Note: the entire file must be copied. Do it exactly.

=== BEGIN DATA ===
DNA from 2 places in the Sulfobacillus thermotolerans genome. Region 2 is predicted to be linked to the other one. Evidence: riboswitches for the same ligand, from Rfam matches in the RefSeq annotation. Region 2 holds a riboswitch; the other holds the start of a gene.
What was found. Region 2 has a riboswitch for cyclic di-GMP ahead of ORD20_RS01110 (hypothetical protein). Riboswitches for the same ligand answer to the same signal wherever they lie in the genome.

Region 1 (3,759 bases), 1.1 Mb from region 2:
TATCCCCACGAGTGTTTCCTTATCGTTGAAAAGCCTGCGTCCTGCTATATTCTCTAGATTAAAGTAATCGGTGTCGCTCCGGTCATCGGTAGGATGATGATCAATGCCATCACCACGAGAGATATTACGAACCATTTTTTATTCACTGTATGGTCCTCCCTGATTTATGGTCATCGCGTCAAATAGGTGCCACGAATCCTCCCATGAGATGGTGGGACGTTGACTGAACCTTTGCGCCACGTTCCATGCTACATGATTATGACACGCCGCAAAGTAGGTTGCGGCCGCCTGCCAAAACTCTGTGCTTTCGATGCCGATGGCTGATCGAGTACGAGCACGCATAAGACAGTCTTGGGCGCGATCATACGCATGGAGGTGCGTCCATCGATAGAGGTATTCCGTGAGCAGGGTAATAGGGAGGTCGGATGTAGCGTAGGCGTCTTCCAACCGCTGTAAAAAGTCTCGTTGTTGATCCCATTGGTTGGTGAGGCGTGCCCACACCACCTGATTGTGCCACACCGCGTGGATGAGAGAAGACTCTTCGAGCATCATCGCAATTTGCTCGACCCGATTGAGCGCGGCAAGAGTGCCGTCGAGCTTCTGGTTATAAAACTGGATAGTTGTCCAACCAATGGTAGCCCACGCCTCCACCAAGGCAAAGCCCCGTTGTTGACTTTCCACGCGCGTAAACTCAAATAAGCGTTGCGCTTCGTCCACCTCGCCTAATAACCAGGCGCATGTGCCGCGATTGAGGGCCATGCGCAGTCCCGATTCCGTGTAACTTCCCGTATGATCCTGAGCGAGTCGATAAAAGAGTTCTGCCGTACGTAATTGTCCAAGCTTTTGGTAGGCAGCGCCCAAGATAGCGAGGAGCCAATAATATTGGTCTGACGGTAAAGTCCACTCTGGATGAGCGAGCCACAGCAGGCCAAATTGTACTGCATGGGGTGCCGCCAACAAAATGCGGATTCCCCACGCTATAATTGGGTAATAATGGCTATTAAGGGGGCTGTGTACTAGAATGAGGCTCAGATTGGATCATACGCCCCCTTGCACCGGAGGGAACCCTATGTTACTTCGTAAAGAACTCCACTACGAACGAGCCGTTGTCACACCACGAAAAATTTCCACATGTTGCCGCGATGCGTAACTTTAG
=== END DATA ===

DNA from 2 places in the Sulfobacillus thermotolerans genome. Region 2 is predicted to be linked to the other one. Evidence: riboswitches for the same ligand, from Rfam matches in the RefSeq annotation. Region 2 holds a riboswitch; the other holds the start of a gene.
What was found. Region 2 has a riboswitch for cyclic di-GMP ahead of ORD20_RS01110 (hypothetical protein). Riboswitches for the same ligand answer to the same signal wherever they lie in the genome.

Region 1 (3,759 bases), 1.1 Mb from region 2:
TATCCCCACGAGTGTTTCCTTATCGTTGAAAAGCCTGCGTCCTGCTATATTCTCTAGATTAAAGTAATCGGTGTCGCTCCGGTCATCGGTAGGATGATGATCAATGCCATCACCACGAGAGATATTACGAACCATTTTTTATTCACTGTATGGTCCTCCCTGATTTATGGTCATCGCGTCAAATAGGTGCCACGAATCCTCCCATGAGATGGTGGGACGTTGACTGAACCTTTGCGCCACGTTCCATGCTACATGATTATGACACGCCGCAAAGTAGGTTGCGGCCGCCTGCCAAAACTCTGTGCTTTCGATGCCGATGGCTGATCGAGTACGAGCACGCATAAGACAGTCTTGGGCGCGATCATACGCATGGAGGTGCGTCCATCGATAGAGGTATTCCGTGAGCAGGGTAATAGGGAGGTCGGATGTAGCGTAGGCGTCTTCCAACCGCTGTAAAAAGTCTCGTTGTTGATCCCATTGGTTGGTGAGGCGTGCCCACACCACCTGATTGTGCCACACCGCGTGGATGAGAGAAGACTCTTCGAGCATCATCGCAATTTGCTCGACCCGATTGAGCGCGGCAAGAGTGCCGTCGAGCTTCTGGTTATAAAACTGGATAGTTGTCCAACCAATGGTAGCCCACGCCTCCACCAAGGCAAAGCCCCGTTGTTGACTTTCCACGCGCGTAAACTCAAATAAGCGTTGCGCTTCGTCCACCTCGCCTAATAACCAGGCGCATGTGCCGCGATTGAGGGCCATGCGCAGTCCCGATTCCGTGTAACTTCCCGTATGATCCTGAGCGAGTCGATAAAAGAGTTCTGCCGTACGTAATTGTCCAAGCTTTTGGTAGGCAGCGCCCAAGATAGCGAGGAGCCAATAATATTGGTCTGACGGTAAAGTCCACTCTGGATGAGCGAGCCACAGCAGGCCAAATTGTACTGCATGGGGTGCCGCCAACAAAATGCGGATTCCCCACGCTATAATTGGGTAATAATGGCTATTAAGGGGGCTGTGTACTAGAATGAGGCTCAGATTGGATCATACGCCCCCTTGCACCGGAGGGAACCCTATGTTACTTCGTAAAGAACTCCACTACGAACGAGCCGTTGTCACACCACGAAAAATTTCCACATGTTGCCGCGATGCGTAACTTTAG